The cuisine in Cyprus is almost identical to that of Greece, but here and there you will find some interesting twists. For example, dried coriander and wine act as a marinade for most meats, giving this food group a uniquely Cypriot taste. Though the Cypriot cheese known as halloumi would never dare to replace feta, it will often substitute for the Greek staple in dishes like salads and phyllo pies. Ingredients such as carob, the edible legume component of the carob tree, intermingle with traditional Greek dishes to create strange new flavors. There are also a variety of Cypriot delicacies, like lountza, smoked pork loin, and sheftalia, which is minced meat in sausage form.
But perhaps the most noticeable difference between the Greek and the Cypriot culinary scene is Cyprus’s warm embrace of multiculturalism and diversity. In Athens, due most probably to the city’s escalating illegal immigration and its subsequent xenophobia, ethnic eateries are few and far between. But in Cyprus, the ethnic restaurants quantifiably match the traditional Greek. There are Mexican restaurants, complete with waiters in cowboy hats and cactus centerpieces on each table. There are Japanese steakhouses, sushi bars, noodle bars, and Chinese buffets, in addition to Irish pubs, French crêperies, Indian delicatessens, and Italian pizzerias.
Even so, the staple dishes of Cypriot cuisine are unarguably Greek. There is an abundance of cucumber-tomato salads, oil-based dishes involving eggplant, beans, peas, chickpeas, and lentils, and simple souvlaki dishes, involving grilled chicken or pork. Spanakopites (spinach pies), tiropites (cheese pies), bougatses (cream-filled pies), and baklava are still everywhere to be found. But Cypriot cuisine is an enhanced version of Greek cuisine in that there are so many underlying surprises.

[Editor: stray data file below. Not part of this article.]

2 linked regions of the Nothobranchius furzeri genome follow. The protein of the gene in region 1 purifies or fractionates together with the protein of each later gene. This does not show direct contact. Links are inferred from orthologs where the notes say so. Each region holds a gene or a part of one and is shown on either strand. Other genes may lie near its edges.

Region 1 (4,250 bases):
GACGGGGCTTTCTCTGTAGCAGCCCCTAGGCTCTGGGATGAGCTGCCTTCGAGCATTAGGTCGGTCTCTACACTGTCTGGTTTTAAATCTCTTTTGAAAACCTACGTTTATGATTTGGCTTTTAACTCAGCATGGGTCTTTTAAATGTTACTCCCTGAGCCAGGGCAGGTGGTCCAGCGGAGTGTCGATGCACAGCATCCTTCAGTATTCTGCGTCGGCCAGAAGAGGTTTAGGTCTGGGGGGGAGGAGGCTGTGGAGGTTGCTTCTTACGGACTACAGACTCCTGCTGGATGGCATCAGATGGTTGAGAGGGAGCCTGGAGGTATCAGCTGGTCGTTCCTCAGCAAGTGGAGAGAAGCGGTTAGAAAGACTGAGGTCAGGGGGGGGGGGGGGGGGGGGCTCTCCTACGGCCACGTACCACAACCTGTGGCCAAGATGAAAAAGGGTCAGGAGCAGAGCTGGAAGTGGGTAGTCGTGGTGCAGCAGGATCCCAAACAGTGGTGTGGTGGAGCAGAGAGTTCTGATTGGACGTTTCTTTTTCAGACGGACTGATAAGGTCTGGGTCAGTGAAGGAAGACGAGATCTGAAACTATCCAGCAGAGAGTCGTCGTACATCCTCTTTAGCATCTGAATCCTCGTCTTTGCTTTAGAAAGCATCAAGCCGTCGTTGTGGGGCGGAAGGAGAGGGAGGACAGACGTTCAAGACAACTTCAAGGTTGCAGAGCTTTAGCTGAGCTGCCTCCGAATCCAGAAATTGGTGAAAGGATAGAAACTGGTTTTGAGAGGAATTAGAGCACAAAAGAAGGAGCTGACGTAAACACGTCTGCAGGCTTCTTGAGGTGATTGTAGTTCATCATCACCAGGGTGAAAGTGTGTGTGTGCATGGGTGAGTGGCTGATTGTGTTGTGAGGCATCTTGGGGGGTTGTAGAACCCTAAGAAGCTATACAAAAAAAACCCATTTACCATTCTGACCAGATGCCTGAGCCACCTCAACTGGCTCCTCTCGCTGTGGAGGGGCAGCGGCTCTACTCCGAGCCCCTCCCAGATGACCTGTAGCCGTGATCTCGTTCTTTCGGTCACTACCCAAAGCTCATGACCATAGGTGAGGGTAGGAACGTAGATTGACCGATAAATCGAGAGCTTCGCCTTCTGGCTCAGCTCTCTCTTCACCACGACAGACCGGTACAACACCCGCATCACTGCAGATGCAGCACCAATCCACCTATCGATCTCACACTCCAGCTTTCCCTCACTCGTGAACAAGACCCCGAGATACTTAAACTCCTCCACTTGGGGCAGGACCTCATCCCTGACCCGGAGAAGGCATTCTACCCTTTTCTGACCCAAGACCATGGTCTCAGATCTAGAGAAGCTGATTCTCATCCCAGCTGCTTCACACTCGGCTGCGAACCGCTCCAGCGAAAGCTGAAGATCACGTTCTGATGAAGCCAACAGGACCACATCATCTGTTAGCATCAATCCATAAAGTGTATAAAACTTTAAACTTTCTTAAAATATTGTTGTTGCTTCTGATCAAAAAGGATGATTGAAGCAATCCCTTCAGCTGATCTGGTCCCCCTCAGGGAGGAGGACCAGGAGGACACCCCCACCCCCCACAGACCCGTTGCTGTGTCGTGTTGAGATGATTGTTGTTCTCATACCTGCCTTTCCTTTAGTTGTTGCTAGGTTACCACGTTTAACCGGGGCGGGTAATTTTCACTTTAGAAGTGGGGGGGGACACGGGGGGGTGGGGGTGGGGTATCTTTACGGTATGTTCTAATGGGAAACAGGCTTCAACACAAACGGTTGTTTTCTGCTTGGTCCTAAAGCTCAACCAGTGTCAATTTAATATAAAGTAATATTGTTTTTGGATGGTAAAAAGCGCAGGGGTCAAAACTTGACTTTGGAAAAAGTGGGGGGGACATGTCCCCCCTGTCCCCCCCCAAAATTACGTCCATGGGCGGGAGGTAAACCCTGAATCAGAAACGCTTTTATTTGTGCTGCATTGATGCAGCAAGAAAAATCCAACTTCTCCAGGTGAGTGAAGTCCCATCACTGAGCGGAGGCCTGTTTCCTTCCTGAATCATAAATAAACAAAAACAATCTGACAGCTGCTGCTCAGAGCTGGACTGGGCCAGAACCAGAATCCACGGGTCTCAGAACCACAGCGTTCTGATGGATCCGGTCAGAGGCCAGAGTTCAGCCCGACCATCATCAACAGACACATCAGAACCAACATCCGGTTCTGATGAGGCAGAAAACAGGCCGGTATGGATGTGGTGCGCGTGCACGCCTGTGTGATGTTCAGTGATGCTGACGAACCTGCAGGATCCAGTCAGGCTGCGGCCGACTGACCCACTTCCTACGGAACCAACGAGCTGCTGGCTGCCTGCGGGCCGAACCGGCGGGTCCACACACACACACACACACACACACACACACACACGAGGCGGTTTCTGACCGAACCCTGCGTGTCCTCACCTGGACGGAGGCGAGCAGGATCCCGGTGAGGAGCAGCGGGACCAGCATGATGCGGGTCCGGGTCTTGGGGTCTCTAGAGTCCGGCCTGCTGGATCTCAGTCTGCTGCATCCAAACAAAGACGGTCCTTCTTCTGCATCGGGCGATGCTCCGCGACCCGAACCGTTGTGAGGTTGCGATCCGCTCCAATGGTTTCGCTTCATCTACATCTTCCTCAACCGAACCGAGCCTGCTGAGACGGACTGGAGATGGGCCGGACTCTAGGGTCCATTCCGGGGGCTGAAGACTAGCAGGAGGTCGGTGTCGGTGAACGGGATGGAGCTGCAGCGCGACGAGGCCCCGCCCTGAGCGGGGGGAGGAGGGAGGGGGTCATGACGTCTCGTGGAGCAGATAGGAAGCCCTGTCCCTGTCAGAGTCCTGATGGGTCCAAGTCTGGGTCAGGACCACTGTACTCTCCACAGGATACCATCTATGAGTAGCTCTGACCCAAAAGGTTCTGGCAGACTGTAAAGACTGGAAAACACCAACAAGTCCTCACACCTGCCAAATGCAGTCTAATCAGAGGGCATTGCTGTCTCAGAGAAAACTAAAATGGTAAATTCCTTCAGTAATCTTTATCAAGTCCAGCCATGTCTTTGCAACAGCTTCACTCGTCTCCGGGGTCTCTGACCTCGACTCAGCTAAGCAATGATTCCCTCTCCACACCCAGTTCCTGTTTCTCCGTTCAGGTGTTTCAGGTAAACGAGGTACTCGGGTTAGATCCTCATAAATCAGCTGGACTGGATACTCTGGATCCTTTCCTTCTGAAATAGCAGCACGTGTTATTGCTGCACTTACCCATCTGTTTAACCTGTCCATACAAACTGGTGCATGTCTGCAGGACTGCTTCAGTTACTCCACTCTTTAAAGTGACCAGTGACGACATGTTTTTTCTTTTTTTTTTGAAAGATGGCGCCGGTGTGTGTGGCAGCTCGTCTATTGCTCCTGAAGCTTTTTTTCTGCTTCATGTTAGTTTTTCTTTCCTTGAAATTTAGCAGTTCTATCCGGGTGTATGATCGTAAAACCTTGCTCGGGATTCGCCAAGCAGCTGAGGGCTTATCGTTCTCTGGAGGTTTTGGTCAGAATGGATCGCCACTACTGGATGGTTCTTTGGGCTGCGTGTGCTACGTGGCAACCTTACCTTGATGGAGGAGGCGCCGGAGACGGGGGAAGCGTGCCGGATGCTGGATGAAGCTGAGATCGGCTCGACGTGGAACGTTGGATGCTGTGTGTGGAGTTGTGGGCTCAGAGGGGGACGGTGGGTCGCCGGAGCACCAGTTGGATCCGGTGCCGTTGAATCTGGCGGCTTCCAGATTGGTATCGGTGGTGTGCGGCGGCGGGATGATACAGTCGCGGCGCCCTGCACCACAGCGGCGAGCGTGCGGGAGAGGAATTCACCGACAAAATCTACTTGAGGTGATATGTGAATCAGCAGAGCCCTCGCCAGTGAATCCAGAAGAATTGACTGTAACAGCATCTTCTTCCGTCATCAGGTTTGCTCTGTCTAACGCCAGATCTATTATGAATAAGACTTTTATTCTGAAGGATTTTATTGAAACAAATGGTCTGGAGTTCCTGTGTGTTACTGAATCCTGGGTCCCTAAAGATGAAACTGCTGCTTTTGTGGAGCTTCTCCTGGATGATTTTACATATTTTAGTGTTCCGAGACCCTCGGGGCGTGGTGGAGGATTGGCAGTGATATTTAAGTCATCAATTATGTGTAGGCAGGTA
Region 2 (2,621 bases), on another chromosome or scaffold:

While souzoukakia in Greece denotes spicy sausage-shaped meatballs, souzoukakia in Cyprus signifies the sausage-shaped desserts that can be found throughout the Caucasus, but are referred to in those regions as churchkhela. These candies involve stringing almonds, walnuts, hazelnuts, and raisins together, dipping the string into flour-thickened grape juice or fruit juice, and then hanging the dessert out to harden and dry. Similarly, the influence of the Middle East can be seen in Cypriot dishes like koubes, fried balls of rice and chopped meat, which resemble the Arab kibbeh. While the loukoumi, the jelly-like dessert more commonly known as the Turkish delight, can be found throughout most of Greece, it is ubiquitous in Cyprus.
Cyprus squeezes the entirety of the Greek landscape into a much smaller geographical area. As an over-sized island, it merges the feel of an island with the feel of the mainland. Its shores incorporate Greece’s soft sand, with her rocky shores, her jagged cliffsides, and her sea caves, one right after the other. Cyprus’s inland region features the Troodos mountain range, including steep roads with hairpin turns, hidden monasteries, and an assortment of picturesque little villages. The island comprises several major cities, including Larnaca, Limassol, and Nicosia. It encompasses both industrial factories and herds of goats, state of the art highways and tiny dirt roads, fields of wild flowers and teems of well-preserved ancient mosaics.
It was with a heavy heart that I stepped my nicely tanned legs into my jeans and pulled on my boots. I boarded the plane at Cyprus’s international airport wishing I could have stayed in Cyprus forever. But when I returned to Athens, I stepped off the plane to find a transformed city. In my absence, spring had shyly made its way onto the stage. The skies are now clear and the sunlight is overwhelmingly bright. The grass has lost its brownish tinge and is shooting up in a light and cheerful shade of green. Endearing little yellow flowers poke out their heads, and the birds have returned to turn the volume up to full blast. The trees are blossoming with white and pink, tenderly ushering in the Easter weekend. In the face of crushing austerity, Greece needs a sweet spring this year more than ever before. Let’s hope that Easter brings in renewed hope and the fresh breeze of optimism.